One Person at a Time — What We All Deserve
As a white woman born in 1953, white supremacy is not a concept or idea that I am drawn to. I’ve never felt a need to defend my whiteness, but have felt shamed by the actions taken by white supremists who defile, demean, minimize, decry, or worse yet kill someone for the color of their skin.
I admit to my mistaken assumptions about race that have at times left me feeling embarrassed, especially when I learned more and educated myself. That only happened when I chose to educate myself by reading and watching documentaries and listening with my heart instead of my opinions. But I have never felt threatened in any way by the color of someone’s skin, only by the character (or lack of character) demonstrated by their actions and deeds.
For my non-white friends, please know for those of us who are decendants of our country’s ugly history, it is hard to take personal responsibility for their actions, their ignorance, their outright stupidity. I don’t know how to claim personal responsibility for what happened to those who have been unjustly killed, abused, separated from their loved one, suppressed … the list is endless … but I know I can take responsibility for my actions and my personal education. Truth can set us all free when faced realistically, honestly.
I have so much respect for those who come through hardship to find the life they work hard for and long to have. I am keenly aware that my friends of color, people I adore and love, have often struggled harder because of the color of their skin. Fearing them is an irrational concept, an unfounded fear. The fear that white supremist’s promote is mental fear based on years of conditioning and rhetoric, not based on any rationale fear of eminent danger. There is a “Grand Canyon” of difference between grabbing your child out of the street so the oncoming car doesn’t kill them versus being afraid of all cars.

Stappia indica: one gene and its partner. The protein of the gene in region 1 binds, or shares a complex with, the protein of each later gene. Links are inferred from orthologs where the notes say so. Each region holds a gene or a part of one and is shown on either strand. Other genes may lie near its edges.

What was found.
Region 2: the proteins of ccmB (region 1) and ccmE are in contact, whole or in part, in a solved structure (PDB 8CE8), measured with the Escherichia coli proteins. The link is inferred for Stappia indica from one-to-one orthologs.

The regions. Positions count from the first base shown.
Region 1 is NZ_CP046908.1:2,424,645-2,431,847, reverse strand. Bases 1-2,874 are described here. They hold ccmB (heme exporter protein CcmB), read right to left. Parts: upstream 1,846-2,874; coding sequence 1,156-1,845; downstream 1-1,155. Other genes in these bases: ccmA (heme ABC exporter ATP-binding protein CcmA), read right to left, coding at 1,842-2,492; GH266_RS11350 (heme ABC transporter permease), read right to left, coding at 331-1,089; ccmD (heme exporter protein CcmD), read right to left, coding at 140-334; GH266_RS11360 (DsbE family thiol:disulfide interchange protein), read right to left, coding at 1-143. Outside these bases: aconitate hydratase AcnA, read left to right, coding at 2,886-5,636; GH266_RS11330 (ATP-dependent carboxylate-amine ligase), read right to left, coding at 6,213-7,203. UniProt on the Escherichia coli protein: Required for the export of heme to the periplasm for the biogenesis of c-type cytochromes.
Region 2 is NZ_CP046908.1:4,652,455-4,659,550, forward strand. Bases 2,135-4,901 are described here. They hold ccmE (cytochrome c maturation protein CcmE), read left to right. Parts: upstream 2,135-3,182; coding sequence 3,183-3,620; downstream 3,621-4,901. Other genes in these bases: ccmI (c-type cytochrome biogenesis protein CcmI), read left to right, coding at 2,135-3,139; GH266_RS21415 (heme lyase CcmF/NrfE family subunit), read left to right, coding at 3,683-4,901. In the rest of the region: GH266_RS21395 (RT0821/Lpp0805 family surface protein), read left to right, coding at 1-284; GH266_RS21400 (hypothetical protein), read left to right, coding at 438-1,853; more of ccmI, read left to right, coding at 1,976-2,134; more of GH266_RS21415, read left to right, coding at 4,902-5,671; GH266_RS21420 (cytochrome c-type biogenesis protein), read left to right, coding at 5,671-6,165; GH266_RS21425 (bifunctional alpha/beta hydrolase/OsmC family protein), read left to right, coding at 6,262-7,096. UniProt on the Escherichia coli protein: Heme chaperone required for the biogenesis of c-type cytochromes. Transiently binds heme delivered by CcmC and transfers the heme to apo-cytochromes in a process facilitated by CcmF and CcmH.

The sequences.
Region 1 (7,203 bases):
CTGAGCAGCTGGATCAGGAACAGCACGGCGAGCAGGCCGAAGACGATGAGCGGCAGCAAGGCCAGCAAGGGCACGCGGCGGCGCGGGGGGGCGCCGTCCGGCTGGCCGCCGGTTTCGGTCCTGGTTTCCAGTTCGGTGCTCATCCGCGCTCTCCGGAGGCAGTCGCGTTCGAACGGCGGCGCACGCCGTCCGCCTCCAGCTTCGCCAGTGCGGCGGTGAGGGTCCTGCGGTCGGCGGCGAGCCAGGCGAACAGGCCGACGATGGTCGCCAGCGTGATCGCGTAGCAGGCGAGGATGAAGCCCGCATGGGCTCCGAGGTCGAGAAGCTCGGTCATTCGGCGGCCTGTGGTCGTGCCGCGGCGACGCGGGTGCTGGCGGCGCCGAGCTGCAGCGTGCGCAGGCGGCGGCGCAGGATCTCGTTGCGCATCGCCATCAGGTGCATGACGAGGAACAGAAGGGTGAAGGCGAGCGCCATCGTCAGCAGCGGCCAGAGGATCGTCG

If I fear anything, I fear being categorized and defined by this movement. I fear that the people I care about no longer trust me because of the color of my skin. There is not a single person who can wake up tomorrow and change the skin they were born with, the freckles they have, the fairness or brownness of their complexion. It is a biological, unchangable fact, the color of skin we wear. What can be changed is how we see each other. That can only happen when we stop listening to and reading ideas that divide us instead of each of us allowing every relationship to stand on its own. Until then, we are all vulnerable to hatred and suspicions of extremists on both sides.
I hope for a time to come when we can meet each person on common ground. I want to see them, understand them, for who they are. I might not agree with them, or even trust them, but I would like to decide one person at a time. It’s our right. It’s my right. And my right does not belong to anyone else, especially propaganda that attacks the core of what it means to be alive.
In the end, it is the story of the wolf or the lamb, which to feed? I choose the lamb.